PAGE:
You could use an array, and then use a sort algorithm on it, such as bubble sort.

-

You can use any of the Sort Algorithms. It doesn't matter whether you store this in six variables or in one array. If you are planning to use `Enumerable.OrderBy`, then it internally just implements one of this sorting algorithms.

-

I'm not sure how you would even plan on implementing a sorting algorithm with a set of nested `if` statements. Let's think about it for a minute. Let's assume I have six integers entered in this order:

``````8,3,6,1,9,10
``````

Now, 8 is certainly greater than 3 so if I wrote the first set of `if`'s like this:

``````if (one > two) { ... }
``````

What does that really tell us? Only that `one` is greater than `two`, but it certainly doesn't tell us where in the list `one` should be yet. So, let's say I nested every possible scenario:

``````if (one > two) {
if (one > three) {
if (one > four) {
if (one > five) {
if (one > six) { ... }
}
}
}
}
``````

What will happen? What will this tell us? Well, it will tell us that `five` is greater than `one` ... but the problem is that `six` is greather than `five`.

This short evaluation should tell you this is not a good way of doing this, so if you're trying to prove this is a bad way of going about it, there you go.

Now, let's move on to a solution to the problem and let's put those integers into a list:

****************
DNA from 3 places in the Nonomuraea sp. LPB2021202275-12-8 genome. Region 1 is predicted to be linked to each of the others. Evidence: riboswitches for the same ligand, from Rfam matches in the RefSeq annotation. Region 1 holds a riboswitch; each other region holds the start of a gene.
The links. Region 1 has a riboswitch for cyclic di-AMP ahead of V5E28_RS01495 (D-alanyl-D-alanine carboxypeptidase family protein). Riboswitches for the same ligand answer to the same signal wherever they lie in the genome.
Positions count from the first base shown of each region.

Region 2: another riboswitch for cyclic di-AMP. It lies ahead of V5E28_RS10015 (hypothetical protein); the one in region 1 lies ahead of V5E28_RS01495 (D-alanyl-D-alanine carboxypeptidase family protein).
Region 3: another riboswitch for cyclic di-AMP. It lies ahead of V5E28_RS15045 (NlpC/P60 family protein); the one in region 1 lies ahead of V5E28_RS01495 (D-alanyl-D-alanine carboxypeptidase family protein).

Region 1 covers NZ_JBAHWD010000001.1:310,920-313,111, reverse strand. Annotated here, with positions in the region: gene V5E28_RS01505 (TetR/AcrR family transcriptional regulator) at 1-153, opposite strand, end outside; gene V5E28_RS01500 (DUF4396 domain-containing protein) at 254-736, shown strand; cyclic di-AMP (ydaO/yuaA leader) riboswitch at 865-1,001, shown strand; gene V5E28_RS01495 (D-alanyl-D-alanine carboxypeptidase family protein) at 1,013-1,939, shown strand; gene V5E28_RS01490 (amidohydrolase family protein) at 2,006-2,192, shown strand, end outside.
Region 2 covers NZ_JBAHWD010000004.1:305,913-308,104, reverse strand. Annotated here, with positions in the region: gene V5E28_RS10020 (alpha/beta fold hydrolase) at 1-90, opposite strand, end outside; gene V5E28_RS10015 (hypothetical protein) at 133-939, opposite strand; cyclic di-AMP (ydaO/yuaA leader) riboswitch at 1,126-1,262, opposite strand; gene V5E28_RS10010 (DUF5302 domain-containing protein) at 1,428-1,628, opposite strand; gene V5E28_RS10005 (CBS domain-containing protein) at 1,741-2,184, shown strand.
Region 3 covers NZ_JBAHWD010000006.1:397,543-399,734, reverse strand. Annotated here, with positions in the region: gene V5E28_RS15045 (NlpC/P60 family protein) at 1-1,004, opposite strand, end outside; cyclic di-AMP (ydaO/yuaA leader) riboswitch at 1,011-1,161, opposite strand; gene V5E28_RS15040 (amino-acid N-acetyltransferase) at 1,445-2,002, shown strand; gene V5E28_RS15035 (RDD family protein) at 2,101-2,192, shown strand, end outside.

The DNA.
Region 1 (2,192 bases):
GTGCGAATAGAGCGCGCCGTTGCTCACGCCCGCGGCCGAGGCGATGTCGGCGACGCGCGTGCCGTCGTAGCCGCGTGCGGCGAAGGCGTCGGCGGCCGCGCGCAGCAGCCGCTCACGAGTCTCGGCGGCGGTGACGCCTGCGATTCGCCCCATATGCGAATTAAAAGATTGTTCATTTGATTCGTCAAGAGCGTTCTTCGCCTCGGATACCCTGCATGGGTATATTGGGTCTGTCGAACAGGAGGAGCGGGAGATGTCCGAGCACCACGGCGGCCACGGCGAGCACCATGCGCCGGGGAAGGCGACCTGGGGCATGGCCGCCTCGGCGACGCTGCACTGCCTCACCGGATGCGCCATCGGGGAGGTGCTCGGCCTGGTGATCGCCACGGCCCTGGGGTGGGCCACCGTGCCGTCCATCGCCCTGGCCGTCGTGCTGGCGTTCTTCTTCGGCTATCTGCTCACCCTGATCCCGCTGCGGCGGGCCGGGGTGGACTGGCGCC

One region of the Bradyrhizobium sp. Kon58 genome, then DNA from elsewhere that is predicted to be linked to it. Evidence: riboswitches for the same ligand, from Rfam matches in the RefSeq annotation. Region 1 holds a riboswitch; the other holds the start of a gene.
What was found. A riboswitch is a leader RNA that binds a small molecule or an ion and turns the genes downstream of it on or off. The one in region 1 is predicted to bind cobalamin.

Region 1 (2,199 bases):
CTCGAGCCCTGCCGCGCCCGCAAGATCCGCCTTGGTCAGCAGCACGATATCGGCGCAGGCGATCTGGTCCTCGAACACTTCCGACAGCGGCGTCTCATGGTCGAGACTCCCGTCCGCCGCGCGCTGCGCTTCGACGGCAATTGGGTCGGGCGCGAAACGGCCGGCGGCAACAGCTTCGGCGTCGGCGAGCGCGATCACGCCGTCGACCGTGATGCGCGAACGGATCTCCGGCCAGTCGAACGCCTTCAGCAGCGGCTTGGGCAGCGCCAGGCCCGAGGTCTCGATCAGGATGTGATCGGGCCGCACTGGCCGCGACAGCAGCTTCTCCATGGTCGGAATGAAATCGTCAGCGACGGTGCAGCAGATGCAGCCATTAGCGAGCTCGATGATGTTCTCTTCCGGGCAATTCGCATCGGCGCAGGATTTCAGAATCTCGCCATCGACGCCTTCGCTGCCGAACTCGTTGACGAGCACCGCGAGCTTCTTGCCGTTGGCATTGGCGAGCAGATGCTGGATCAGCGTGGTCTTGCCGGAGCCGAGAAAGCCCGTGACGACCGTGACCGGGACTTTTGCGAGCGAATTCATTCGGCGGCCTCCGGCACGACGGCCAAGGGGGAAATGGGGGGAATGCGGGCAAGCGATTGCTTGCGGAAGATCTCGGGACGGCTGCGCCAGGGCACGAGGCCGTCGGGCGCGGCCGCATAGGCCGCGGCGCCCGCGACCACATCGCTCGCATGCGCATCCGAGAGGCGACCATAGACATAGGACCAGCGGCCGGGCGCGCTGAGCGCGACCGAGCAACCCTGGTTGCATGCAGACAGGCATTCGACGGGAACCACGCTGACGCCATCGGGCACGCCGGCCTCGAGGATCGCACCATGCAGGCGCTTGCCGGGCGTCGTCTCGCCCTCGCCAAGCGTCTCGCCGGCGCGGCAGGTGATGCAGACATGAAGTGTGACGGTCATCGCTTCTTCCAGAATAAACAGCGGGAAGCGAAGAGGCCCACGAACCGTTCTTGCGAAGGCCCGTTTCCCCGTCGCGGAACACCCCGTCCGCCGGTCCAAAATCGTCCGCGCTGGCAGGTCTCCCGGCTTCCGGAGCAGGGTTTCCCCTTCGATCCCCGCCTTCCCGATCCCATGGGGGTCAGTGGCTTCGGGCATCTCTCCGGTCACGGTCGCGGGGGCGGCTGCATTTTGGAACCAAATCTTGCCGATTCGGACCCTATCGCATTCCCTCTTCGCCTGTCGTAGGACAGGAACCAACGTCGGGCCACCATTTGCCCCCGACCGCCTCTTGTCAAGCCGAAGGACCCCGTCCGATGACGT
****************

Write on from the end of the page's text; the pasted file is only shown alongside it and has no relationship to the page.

``````var list = new List<int> { one, two, three, four, five, six };
var result = list.OrderByDescending(x => x);
``````

Internally that is a true sort algorithm that goes through every value in more than one pass comparing it to all other values. However, it's also much more optimized using real-time indexing to help keep iterations down.

-
Or just `list.Sort();` – erikH Oct 9 '12 at 18:55
@erikH, wouldn't `list.Sort();` perform an ascending sort and so then you would have to read it backwards to write the values out in descending order? – Mike Perrenoud Oct 9 '12 at 18:56
`list.Sort((x1,x2) => x2.CompareTo(x1));` if it is hard to iterate backwards. I think it is better to sort the data in the existing list, than creating a new array that the linq command does. – erikH Oct 9 '12 at 19:02
@erikH, so then you're really just stating an opinion surrounding your preferences, not that there is an issue with the solution, is that correct? – Mike Perrenoud Oct 9 '12 at 19:05
Your solution is absolutely working, perhaps with the note `var result = list.OrderByDescending(x=>x);` since the linq command doesn't change `list`. – erikH Oct 9 '12 at 19:16

One keyword to check is Sorting Network

For 6 inputs, one needs a minimum of 12 compare & swap operations with constant structure. The optimal structures for 1-8 elements are known. An example of 4-element optimal sorting network is:

`````` void f(int a, int b) { if (arr[a]>arr[b]) swap(arr,a,b); }
f(1,2); f(3,4); f(1,3); f(2,4); f(2,3);
``````

These structures do not nest well...

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In fact in your code you are already having 12 comparisons, which should be enough to sort the array. – Aki Suihkonen Oct 10 '12 at 7:08